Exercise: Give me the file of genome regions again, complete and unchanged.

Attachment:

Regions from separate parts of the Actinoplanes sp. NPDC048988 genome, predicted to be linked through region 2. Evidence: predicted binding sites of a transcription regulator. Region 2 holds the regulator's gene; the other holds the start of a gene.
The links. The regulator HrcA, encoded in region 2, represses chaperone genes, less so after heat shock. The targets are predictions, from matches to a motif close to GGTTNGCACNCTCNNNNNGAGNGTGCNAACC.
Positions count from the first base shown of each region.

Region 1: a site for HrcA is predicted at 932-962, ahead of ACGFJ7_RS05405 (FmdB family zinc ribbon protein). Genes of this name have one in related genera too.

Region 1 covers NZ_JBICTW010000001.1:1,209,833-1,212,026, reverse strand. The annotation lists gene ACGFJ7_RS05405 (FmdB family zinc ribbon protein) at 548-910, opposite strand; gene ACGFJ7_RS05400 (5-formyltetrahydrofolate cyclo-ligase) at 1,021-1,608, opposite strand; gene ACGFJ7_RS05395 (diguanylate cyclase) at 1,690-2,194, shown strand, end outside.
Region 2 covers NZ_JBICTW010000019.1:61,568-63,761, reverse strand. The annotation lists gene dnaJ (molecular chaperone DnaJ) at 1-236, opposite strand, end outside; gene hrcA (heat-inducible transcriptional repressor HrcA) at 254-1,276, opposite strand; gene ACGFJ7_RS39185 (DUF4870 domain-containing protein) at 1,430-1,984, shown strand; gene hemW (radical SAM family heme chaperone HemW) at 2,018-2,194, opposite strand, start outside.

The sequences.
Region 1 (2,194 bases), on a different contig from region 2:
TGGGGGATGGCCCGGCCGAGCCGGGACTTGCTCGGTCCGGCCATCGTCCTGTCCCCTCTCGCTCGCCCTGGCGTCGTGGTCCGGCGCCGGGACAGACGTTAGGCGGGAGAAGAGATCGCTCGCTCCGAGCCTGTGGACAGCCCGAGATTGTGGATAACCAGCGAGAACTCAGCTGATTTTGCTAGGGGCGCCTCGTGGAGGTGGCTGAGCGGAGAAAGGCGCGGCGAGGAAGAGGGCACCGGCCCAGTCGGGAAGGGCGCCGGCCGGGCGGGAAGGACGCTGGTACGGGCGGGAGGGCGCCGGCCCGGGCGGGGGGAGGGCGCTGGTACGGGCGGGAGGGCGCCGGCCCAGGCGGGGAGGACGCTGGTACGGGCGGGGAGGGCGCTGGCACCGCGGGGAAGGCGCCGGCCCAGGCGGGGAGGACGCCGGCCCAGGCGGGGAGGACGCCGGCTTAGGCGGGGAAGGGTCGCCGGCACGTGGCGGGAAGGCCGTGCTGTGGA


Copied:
Regions from separate parts of the Actinoplanes sp. NPDC048988 genome, predicted to be linked through region 2. Evidence: predicted binding sites of a transcription regulator. Region 2 holds the regulator's gene; the other holds the start of a gene.
The links. The regulator HrcA, encoded in region 2, represses chaperone genes, less so after heat shock. The targets are predictions, from matches to a motif close to GGTTNGCACNCTCNNNNNGAGNGTGCNAACC.
Positions count from the first base shown of each region.

Region 1: a site for HrcA is predicted at 932-962, ahead of ACGFJ7_RS05405 (FmdB family zinc ribbon protein). Genes of this name have one in related genera too.

Region 1 covers NZ_JBICTW010000001.1:1,209,833-1,212,026, reverse strand. The annotation lists gene ACGFJ7_RS05405 (FmdB family zinc ribbon protein) at 548-910, opposite strand; gene ACGFJ7_RS05400 (5-formyltetrahydrofolate cyclo-ligase) at 1,021-1,608, opposite strand; gene ACGFJ7_RS05395 (diguanylate cyclase) at 1,690-2,194, shown strand, end outside.
Region 2 covers NZ_JBICTW010000019.1:61,568-63,761, reverse strand. The annotation lists gene dnaJ (molecular chaperone DnaJ) at 1-236, opposite strand, end outside; gene hrcA (heat-inducible transcriptional repressor HrcA) at 254-1,276, opposite strand; gene ACGFJ7_RS39185 (DUF4870 domain-containing protein) at 1,430-1,984, shown strand; gene hemW (radical SAM family heme chaperone HemW) at 2,018-2,194, opposite strand, start outside.

The sequences.
Region 1 (2,194 bases), on a different contig from region 2:
TGGGGGATGGCCCGGCCGAGCCGGGACTTGCTCGGTCCGGCCATCGTCCTGTCCCCTCTCGCTCGCCCTGGCGTCGTGGTCCGGCGCCGGGACAGACGTTAGGCGGGAGAAGAGATCGCTCGCTCCGAGCCTGTGGACAGCCCGAGATTGTGGATAACCAGCGAGAACTCAGCTGATTTTGCTAGGGGCGCCTCGTGGAGGTGGCTGAGCGGAGAAAGGCGCGGCGAGGAAGAGGGCACCGGCCCAGTCGGGAAGGGCGCCGGCCGGGCGGGAAGGACGCTGGTACGGGCGGGAGGGCGCCGGCCCGGGCGGGGGGAGGGCGCTGGTACGGGCGGGAGGGCGCCGGCCCAGGCGGGGAGGACGCTGGTACGGGCGGGGAGGGCGCTGGCACCGCGGGGAAGGCGCCGGCCCAGGCGGGGAGGACGCCGGCCCAGGCGGGGAGGACGCCGGCTTAGGCGGGGAAGGGTCGCCGGCACGTGGCGGGAAGGCCGTGCTGTGGA